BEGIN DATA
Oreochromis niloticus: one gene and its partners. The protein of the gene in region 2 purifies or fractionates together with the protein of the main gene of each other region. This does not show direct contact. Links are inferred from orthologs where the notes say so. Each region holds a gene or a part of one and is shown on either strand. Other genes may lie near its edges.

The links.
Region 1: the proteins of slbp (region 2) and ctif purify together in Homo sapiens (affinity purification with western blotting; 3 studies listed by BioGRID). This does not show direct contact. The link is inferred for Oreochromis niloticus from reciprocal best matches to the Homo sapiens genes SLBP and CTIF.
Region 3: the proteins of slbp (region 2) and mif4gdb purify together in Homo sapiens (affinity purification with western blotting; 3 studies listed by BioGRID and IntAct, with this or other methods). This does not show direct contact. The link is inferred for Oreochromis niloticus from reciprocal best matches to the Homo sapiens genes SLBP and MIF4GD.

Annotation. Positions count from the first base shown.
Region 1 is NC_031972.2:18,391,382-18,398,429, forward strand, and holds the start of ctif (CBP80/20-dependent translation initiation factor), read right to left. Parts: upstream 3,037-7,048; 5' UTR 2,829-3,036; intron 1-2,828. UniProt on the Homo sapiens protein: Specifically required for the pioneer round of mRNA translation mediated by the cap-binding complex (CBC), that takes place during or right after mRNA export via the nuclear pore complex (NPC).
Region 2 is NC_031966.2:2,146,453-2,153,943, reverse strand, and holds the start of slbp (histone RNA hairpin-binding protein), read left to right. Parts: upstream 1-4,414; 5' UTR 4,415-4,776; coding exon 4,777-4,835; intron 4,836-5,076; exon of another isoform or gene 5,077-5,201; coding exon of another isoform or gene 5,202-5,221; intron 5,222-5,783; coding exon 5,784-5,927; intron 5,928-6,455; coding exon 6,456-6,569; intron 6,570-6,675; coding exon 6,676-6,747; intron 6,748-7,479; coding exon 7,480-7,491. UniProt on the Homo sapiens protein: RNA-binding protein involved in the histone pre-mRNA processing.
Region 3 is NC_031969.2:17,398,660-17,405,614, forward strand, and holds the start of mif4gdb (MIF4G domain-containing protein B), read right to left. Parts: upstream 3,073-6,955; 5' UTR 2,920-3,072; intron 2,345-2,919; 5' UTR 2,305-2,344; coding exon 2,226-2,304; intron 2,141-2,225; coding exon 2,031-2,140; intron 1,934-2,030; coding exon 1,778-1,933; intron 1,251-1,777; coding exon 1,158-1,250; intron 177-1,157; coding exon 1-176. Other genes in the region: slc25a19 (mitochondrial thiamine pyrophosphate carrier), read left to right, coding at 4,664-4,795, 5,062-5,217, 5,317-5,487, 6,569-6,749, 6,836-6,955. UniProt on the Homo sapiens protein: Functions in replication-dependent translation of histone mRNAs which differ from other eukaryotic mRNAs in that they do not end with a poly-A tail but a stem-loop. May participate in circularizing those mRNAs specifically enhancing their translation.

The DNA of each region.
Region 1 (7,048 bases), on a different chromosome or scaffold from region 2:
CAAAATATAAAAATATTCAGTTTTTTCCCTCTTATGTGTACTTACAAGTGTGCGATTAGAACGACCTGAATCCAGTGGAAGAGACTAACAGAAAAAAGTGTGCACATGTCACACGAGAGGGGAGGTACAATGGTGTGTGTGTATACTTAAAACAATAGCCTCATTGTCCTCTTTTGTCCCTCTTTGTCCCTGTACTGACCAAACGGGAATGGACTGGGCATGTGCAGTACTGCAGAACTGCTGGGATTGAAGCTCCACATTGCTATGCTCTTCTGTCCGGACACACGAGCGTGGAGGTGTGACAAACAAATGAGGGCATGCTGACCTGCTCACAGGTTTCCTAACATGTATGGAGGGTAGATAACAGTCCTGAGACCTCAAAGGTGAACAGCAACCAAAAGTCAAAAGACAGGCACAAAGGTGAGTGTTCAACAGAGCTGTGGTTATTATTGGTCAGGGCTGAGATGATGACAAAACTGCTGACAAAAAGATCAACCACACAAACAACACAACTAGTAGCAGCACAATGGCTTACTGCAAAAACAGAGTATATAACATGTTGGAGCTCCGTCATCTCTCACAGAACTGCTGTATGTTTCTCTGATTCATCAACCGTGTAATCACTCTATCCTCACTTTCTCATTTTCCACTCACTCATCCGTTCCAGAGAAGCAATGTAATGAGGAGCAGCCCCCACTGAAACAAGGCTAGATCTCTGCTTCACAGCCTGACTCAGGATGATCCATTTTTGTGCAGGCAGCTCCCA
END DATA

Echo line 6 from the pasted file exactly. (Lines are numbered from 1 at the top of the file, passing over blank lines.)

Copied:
Region 1 is NC_031972.2:18,391,382-18,398,429, forward strand, and holds the start of ctif (CBP80/20-dependent translation initiation factor), read right to left. Parts: upstream 3,037-7,048; 5' UTR 2,829-3,036; intron 1-2,828. UniProt on the Homo sapiens protein: Specifically required for the pioneer round of mRNA translation mediated by the cap-binding complex (CBC), that takes place during or right after mRNA export via the nuclear pore complex (NPC).